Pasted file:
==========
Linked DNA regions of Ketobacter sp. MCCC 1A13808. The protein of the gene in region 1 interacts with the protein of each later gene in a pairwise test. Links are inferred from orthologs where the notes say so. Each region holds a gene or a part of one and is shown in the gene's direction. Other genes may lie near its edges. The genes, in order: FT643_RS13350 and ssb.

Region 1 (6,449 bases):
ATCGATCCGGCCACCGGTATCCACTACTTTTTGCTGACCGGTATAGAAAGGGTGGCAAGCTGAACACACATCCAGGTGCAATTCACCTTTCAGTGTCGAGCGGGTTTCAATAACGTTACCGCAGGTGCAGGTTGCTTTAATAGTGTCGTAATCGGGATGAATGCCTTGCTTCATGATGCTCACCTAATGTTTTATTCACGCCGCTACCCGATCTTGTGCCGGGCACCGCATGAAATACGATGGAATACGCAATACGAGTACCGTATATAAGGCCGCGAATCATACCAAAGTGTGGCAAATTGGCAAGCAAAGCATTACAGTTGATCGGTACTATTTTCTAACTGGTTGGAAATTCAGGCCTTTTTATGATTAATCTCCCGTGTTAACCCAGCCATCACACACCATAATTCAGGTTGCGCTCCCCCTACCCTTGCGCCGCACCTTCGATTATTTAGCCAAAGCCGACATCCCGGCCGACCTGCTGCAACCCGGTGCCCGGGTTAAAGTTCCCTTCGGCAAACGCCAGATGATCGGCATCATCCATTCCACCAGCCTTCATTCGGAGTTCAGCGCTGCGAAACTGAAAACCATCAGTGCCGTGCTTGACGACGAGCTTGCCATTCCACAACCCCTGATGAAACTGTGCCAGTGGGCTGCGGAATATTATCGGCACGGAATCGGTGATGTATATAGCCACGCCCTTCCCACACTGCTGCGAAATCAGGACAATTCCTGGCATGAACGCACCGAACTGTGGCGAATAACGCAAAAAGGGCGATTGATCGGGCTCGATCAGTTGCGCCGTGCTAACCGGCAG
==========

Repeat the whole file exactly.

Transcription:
Linked DNA regions of Ketobacter sp. MCCC 1A13808. The protein of the gene in region 1 interacts with the protein of each later gene in a pairwise test. Links are inferred from orthologs where the notes say so. Each region holds a gene or a part of one and is shown in the gene's direction. Other genes may lie near its edges. The genes, in order: FT643_RS13350 and ssb.

Region 1 (6,449 bases):
ATCGATCCGGCCACCGGTATCCACTACTTTTTGCTGACCGGTATAGAAAGGGTGGCAAGCTGAACACACATCCAGGTGCAATTCACCTTTCAGTGTCGAGCGGGTTTCAATAACGTTACCGCAGGTGCAGGTTGCTTTAATAGTGTCGTAATCGGGATGAATGCCTTGCTTCATGATGCTCACCTAATGTTTTATTCACGCCGCTACCCGATCTTGTGCCGGGCACCGCATGAAATACGATGGAATACGCAATACGAGTACCGTATATAAGGCCGCGAATCATACCAAAGTGTGGCAAATTGGCAAGCAAAGCATTACAGTTGATCGGTACTATTTTCTAACTGGTTGGAAATTCAGGCCTTTTTATGATTAATCTCCCGTGTTAACCCAGCCATCACACACCATAATTCAGGTTGCGCTCCCCCTACCCTTGCGCCGCACCTTCGATTATTTAGCCAAAGCCGACATCCCGGCCGACCTGCTGCAACCCGGTGCCCGGGTTAAAGTTCCCTTCGGCAAACGCCAGATGATCGGCATCATCCATTCCACCAGCCTTCATTCGGAGTTCAGCGCTGCGAAACTGAAAACCATCAGTGCCGTGCTTGACGACGAGCTTGCCATTCCACAACCCCTGATGAAACTGTGCCAGTGGGCTGCGGAATATTATCGGCACGGAATCGGTGATGTATATAGCCACGCCCTTCCCACACTGCTGCGAAATCAGGACAATTCCTGGCATGAACGCACCGAACTGTGGCGAATAACGCAAAAAGGGCGATTGATCGGGCTCGATCAGTTGCGCCGTGCTAACCGGCAG